If he were to license an orchestral version, say for soundtrack purposes, and listeners were to then think of Coldplay instead of Joe Satriani, that can conceivably amount to career damage, in terms of his respectability as a composer. Personally, I find it very easy to understand how he could feel aggrieved in that. Therein lies the potential for "harm". Coldplay's visibility surely IS a factor, but it has nothing to do with jealousy or career competitiveness, it lies in the fact that the more people hear the rip-off, the less respect the original gets in the general consciousness. Or subconsciousness, even.

    Imagine, in 40 years' time, Satriani's song is used in a movie, in a newly recorded version, and today's 9-year olds, then nearing 50, say "I remember that song! It's Coldplay!" Such hypothetical situations are admissible in considering the whole situation.
    Every composer wants his musical legacy intact. It's that reason which contributes largely to the current law of lifetime + 50 yrs - to allow respect and legacy where it's deserved. Believe it or not, some artists care about the art itself than the bucks.

    Ultimately, there are literally millions of variations which could have distanced VLV from IICF which were not hit upon. Such differences appear in, for example, Cat Stevens' song (or in Satriani's song FROM Cat Stevens' song, to be precise) but not in Coldplay's version.
    The great producer Ted Templeman once said, "if you release a version of a proven song, you're halfway there". By this I assume he meant that the initial work of lodging your melody into the minds of listeners is done for you. Familiarity is already existant in the public consciousness. Satriani's melody is a bit more obscure than Coldplay's in terms of public consumption, but it was certainly out there. Worldwide. If you're standing on the shoulders of another, credit ought to be given, whether it was or wasn't intentional. And I use the reference to intention here because not meaning to copy does not automatically mean you didn't. Certainly in a court of law.

    Ultimately, I suspect Coldplay's lawyers will continue the front of denial until it becomes clear Satriani's lawyers won't back down. Then, given the shaky legal ground they are standing on, they'll probably opt to settle before trial.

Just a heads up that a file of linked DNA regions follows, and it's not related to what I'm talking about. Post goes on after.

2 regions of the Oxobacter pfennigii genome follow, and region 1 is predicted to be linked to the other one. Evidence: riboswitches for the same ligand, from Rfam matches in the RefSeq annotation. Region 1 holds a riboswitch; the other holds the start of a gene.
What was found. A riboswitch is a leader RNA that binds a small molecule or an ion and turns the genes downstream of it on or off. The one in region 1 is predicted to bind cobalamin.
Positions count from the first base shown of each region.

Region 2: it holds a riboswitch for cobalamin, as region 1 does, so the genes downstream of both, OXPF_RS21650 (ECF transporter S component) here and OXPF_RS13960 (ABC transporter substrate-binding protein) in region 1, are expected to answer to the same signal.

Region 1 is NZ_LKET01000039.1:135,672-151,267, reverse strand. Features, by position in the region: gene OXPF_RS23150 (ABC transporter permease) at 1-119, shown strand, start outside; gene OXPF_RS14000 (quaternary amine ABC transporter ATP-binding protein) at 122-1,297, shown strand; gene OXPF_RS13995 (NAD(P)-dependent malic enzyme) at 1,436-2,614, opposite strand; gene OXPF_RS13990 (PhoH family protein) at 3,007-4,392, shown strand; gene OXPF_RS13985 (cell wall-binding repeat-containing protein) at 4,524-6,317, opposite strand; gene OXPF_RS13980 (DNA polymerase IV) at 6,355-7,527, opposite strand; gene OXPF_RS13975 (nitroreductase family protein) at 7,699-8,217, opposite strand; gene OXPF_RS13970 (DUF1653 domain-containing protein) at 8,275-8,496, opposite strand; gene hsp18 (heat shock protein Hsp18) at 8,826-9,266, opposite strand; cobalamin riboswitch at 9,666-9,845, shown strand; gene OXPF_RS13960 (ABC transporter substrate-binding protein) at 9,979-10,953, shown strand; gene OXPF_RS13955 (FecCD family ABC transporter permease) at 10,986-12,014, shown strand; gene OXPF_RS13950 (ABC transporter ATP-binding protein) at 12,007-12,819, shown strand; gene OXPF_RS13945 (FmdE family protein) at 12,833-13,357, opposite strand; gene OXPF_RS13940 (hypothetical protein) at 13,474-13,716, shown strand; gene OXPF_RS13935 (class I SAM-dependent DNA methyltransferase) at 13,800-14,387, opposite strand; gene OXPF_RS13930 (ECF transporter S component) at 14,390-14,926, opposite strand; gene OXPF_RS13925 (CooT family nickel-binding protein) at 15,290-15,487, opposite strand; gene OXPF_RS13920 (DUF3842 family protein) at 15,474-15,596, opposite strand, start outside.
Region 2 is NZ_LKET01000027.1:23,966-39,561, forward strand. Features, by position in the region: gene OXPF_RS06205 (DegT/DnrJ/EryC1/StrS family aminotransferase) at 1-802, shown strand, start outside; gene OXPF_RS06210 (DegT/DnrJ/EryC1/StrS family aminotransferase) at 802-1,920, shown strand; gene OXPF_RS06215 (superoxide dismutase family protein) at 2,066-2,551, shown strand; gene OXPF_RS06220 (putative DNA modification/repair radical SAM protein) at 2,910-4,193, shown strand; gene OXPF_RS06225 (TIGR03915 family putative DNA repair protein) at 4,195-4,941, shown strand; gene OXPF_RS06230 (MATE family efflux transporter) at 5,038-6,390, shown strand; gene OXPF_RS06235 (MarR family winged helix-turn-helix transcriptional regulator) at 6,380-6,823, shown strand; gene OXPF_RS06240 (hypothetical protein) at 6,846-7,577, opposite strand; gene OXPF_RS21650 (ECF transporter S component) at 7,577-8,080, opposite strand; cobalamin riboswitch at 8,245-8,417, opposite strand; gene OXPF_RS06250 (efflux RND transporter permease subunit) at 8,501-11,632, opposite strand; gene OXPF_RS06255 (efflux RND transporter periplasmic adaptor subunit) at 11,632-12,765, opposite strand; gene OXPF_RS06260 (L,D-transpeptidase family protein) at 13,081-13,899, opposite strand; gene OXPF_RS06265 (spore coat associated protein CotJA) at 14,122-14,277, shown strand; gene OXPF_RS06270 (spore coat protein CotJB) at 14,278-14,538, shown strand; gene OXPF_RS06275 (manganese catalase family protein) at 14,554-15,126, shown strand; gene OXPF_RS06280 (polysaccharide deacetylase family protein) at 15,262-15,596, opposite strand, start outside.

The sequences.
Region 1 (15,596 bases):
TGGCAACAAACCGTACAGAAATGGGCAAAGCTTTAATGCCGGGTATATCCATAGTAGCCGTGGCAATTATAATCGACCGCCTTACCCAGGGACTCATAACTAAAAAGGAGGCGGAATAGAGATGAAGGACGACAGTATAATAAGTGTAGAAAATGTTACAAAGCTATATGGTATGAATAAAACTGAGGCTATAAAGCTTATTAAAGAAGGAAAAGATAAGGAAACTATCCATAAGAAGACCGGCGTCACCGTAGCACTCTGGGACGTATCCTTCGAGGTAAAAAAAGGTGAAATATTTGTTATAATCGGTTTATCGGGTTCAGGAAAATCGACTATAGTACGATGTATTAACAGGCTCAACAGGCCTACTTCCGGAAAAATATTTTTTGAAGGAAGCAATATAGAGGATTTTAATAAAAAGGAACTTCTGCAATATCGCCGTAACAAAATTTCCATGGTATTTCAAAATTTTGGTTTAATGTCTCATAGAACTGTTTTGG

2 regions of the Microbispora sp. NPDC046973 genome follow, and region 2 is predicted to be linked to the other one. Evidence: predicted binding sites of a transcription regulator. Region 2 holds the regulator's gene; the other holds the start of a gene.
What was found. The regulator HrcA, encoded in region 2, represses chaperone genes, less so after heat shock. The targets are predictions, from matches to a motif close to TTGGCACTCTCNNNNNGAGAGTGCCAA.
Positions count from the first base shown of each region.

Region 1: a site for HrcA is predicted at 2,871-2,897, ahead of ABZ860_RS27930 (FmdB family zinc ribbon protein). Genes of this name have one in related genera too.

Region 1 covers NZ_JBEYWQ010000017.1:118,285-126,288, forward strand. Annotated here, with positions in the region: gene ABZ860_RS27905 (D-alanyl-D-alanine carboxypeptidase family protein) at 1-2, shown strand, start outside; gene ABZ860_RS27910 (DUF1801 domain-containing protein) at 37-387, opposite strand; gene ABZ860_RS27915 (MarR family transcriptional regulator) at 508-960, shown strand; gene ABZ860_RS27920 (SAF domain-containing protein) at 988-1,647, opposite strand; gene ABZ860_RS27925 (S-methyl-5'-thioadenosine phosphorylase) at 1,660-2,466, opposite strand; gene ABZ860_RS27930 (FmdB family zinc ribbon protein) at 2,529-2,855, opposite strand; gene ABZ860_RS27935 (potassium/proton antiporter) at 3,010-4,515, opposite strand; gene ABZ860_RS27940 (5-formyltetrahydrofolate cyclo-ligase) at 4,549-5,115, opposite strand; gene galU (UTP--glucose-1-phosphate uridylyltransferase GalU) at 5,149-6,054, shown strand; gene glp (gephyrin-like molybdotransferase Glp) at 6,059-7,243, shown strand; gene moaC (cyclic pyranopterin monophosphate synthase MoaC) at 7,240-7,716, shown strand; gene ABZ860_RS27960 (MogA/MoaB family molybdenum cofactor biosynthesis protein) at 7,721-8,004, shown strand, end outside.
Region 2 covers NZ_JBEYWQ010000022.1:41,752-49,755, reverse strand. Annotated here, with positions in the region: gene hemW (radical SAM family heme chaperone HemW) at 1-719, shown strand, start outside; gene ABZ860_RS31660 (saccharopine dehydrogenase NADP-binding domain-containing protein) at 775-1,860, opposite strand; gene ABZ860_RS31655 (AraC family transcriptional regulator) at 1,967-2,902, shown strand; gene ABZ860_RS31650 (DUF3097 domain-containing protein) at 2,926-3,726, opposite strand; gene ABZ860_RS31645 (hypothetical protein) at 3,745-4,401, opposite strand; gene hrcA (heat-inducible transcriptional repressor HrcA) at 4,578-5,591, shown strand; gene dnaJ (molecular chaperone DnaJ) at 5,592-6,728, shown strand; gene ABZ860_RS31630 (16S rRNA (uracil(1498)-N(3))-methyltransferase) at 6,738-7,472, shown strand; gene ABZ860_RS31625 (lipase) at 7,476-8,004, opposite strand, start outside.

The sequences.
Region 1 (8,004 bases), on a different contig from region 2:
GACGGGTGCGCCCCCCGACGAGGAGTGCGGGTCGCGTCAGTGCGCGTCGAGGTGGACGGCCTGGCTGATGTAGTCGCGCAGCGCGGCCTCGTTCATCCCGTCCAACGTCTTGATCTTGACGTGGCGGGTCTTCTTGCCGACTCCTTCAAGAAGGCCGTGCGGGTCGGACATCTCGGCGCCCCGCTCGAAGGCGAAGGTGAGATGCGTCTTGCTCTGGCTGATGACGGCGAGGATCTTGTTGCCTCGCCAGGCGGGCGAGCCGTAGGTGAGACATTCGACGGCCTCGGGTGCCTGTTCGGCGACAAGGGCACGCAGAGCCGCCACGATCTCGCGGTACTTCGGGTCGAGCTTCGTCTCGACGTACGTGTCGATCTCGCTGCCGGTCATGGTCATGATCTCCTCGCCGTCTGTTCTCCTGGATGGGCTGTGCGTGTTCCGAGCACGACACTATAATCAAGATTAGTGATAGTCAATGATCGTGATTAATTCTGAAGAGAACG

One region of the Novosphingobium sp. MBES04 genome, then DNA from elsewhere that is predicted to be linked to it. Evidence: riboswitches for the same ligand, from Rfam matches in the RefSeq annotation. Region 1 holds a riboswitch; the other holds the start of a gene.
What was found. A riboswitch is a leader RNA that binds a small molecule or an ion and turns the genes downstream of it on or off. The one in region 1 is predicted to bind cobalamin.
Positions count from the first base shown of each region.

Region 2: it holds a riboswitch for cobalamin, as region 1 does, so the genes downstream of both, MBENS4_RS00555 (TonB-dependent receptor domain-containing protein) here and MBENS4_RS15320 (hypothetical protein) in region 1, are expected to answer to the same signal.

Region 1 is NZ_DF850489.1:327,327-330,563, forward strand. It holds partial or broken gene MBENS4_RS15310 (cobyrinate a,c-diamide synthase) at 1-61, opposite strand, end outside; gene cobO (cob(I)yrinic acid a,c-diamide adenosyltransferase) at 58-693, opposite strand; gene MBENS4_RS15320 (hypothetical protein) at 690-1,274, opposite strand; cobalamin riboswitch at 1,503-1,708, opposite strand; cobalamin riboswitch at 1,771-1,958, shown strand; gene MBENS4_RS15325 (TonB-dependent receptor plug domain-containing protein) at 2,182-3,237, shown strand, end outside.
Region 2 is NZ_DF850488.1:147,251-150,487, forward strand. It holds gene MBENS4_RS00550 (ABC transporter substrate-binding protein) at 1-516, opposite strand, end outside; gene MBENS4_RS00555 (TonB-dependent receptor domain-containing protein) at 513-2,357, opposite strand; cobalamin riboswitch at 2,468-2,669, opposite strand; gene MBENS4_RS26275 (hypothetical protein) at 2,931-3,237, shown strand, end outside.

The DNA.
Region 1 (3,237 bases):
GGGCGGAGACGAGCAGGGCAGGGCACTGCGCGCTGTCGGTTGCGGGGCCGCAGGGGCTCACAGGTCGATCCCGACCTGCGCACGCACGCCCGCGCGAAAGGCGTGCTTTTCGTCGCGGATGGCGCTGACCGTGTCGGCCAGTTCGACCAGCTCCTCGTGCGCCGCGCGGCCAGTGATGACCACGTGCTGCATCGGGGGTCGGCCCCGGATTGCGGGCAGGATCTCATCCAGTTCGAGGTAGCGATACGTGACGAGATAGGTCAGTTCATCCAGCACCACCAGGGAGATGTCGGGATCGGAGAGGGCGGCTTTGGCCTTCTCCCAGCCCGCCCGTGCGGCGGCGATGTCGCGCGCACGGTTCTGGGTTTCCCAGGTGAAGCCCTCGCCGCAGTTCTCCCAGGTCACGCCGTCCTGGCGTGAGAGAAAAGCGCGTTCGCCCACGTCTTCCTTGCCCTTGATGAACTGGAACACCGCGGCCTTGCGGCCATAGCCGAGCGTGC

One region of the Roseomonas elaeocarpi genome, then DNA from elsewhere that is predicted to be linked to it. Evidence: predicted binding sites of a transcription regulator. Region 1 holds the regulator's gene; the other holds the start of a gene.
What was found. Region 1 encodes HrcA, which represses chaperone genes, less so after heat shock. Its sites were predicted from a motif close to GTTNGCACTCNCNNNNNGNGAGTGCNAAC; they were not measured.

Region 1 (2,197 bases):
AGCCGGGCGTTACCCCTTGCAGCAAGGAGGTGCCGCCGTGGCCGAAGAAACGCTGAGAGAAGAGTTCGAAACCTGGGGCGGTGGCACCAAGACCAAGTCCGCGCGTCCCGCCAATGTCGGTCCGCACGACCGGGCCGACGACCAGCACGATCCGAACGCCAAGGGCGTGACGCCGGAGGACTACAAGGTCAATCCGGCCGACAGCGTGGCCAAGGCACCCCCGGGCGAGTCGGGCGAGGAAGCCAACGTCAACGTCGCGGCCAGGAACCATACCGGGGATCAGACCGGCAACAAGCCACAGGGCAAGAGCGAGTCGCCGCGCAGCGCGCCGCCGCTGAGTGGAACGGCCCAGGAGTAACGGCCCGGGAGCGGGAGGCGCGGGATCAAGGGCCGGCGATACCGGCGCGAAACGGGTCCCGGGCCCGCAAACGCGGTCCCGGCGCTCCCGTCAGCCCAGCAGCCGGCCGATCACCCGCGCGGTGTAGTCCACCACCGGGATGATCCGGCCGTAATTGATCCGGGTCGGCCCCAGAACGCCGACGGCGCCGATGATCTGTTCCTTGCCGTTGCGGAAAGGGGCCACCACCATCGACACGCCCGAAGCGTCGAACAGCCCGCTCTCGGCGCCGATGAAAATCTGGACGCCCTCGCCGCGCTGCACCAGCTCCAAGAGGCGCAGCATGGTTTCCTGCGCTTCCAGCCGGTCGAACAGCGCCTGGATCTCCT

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    Blaise Alleyne (profile), Feb 17th, 2009 @ 2:03am

    Re: Re: Re:

    That's why it certainly is a form of grasping at straws to dig up examples that clearly fall on the opposite side of that line, if you're using it try to prove a point that is too far away from the legal reality of instances like this. There are many legal precendents for this type of situation, too.

    Ah, well, the legal realities are one thing, but I'm also interested in better laws.

    It's hard to see how a song not being infringement until the point at which it becomes uncomfortably similar is a "problem" with copyright.

    Actually, it seems quite easy to me: define "uncomfortably similar." If a musician needs to hire a lawyer to figure that out (or a psychologist to see if they're guilty of unconsciously copying), I think we can do better.

    I would think that Joe Satriani's concern is more of a "big picture" issue than a worry about weekly sales! If an instrumental entertainer were to play "If I Could Fly" and audience members were to assume it as an instrumental version of "Viva La Vida", he could rightfully feel artistically damaged.

    (1) Then why is he asking for "any and all profits"?

    (2) Do you really think that a lawsuit will make a big difference to his respectability as a composer? Imagine, in 40 years' time, Satriani's song is used in a movie, in a newly recorded version, and today's 9-year olds, then nearing 50, say.... "I remember that lawsuit!"...

    Do you think today's 9-year-olds will remember some copyright settlement? I'd bet that most people forget the lawsuit, especially if they're under the age of 10 right now.